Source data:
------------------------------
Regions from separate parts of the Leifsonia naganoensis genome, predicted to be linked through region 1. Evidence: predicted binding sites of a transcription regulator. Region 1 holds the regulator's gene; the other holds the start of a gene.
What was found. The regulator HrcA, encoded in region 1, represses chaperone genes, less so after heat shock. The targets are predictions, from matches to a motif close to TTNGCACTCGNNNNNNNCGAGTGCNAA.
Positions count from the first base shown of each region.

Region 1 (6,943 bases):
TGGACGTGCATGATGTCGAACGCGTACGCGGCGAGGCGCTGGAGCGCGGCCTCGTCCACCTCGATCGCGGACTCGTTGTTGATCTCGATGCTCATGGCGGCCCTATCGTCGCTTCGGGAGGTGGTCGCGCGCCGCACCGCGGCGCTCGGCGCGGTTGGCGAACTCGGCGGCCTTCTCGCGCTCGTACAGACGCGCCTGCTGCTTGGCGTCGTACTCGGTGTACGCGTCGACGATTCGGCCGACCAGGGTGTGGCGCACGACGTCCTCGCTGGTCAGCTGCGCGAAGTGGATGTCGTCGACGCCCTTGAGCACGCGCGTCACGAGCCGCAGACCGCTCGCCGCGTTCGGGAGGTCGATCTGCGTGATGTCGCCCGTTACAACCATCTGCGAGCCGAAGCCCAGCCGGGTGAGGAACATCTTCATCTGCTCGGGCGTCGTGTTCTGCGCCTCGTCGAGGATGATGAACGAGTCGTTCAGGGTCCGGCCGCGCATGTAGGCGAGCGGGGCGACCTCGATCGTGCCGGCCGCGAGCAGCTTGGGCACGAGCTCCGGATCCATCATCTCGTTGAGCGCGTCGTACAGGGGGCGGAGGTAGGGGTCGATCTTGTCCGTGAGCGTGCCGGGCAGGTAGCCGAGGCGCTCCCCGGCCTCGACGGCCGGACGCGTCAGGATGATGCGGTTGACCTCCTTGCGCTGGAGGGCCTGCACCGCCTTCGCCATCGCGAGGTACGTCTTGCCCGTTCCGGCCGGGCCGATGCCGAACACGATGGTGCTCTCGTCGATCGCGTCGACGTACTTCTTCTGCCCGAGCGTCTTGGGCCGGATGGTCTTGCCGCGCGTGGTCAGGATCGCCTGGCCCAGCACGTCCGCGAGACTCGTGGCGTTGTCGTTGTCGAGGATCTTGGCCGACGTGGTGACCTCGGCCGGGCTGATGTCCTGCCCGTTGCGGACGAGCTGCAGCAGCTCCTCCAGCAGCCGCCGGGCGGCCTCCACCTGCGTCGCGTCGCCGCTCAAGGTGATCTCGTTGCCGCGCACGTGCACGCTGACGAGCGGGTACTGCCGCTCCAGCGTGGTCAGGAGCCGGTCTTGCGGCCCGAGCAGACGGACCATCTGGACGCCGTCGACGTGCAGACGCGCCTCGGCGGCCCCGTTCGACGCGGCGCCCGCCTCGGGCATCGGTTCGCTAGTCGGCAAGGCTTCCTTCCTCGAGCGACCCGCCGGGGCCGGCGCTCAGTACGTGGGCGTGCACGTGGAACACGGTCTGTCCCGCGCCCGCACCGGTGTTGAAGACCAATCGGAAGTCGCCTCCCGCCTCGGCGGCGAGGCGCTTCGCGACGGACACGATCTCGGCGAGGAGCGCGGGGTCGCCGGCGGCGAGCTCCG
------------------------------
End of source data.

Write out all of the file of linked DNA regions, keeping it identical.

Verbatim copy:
Regions from separate parts of the Leifsonia naganoensis genome, predicted to be linked through region 1. Evidence: predicted binding sites of a transcription regulator. Region 1 holds the regulator's gene; the other holds the start of a gene.
What was found. The regulator HrcA, encoded in region 1, represses chaperone genes, less so after heat shock. The targets are predictions, from matches to a motif close to TTNGCACTCGNNNNNNNCGAGTGCNAA.
Positions count from the first base shown of each region.

Region 1 (6,943 bases):
TGGACGTGCATGATGTCGAACGCGTACGCGGCGAGGCGCTGGAGCGCGGCCTCGTCCACCTCGATCGCGGACTCGTTGTTGATCTCGATGCTCATGGCGGCCCTATCGTCGCTTCGGGAGGTGGTCGCGCGCCGCACCGCGGCGCTCGGCGCGGTTGGCGAACTCGGCGGCCTTCTCGCGCTCGTACAGACGCGCCTGCTGCTTGGCGTCGTACTCGGTGTACGCGTCGACGATTCGGCCGACCAGGGTGTGGCGCACGACGTCCTCGCTGGTCAGCTGCGCGAAGTGGATGTCGTCGACGCCCTTGAGCACGCGCGTCACGAGCCGCAGACCGCTCGCCGCGTTCGGGAGGTCGATCTGCGTGATGTCGCCCGTTACAACCATCTGCGAGCCGAAGCCCAGCCGGGTGAGGAACATCTTCATCTGCTCGGGCGTCGTGTTCTGCGCCTCGTCGAGGATGATGAACGAGTCGTTCAGGGTCCGGCCGCGCATGTAGGCGAGCGGGGCGACCTCGATCGTGCCGGCCGCGAGCAGCTTGGGCACGAGCTCCGGATCCATCATCTCGTTGAGCGCGTCGTACAGGGGGCGGAGGTAGGGGTCGATCTTGTCCGTGAGCGTGCCGGGCAGGTAGCCGAGGCGCTCCCCGGCCTCGACGGCCGGACGCGTCAGGATGATGCGGTTGACCTCCTTGCGCTGGAGGGCCTGCACCGCCTTCGCCATCGCGAGGTACGTCTTGCCCGTTCCGGCCGGGCCGATGCCGAACACGATGGTGCTCTCGTCGATCGCGTCGACGTACTTCTTCTGCCCGAGCGTCTTGGGCCGGATGGTCTTGCCGCGCGTGGTCAGGATCGCCTGGCCCAGCACGTCCGCGAGACTCGTGGCGTTGTCGTTGTCGAGGATCTTGGCCGACGTGGTGACCTCGGCCGGGCTGATGTCCTGCCCGTTGCGGACGAGCTGCAGCAGCTCCTCCAGCAGCCGCCGGGCGGCCTCCACCTGCGTCGCGTCGCCGCTCAAGGTGATCTCGTTGCCGCGCACGTGCACGCTGACGAGCGGGTACTGCCGCTCCAGCGTGGTCAGGAGCCGGTCTTGCGGCCCGAGCAGACGGACCATCTGGACGCCGTCGACGTGCAGACGCGCCTCGGCGGCCCCGTTCGACGCGGCGCCCGCCTCGGGCATCGGTTCGCTAGTCGGCAAGGCTTCCTTCCTCGAGCGACCCGCCGGGGCCGGCGCTCAGTACGTGGGCGTGCACGTGGAACACGGTCTGTCCCGCGCCCGCACCGGTGTTGAAGACCAATCGGAAGTCGCCTCCCGCCTCGGCGGCGAGGCGCTTCGCGACGGACACGATCTCGGCGAGGAGCGCGGGGTCGCCGGCGGCGAGCTCCG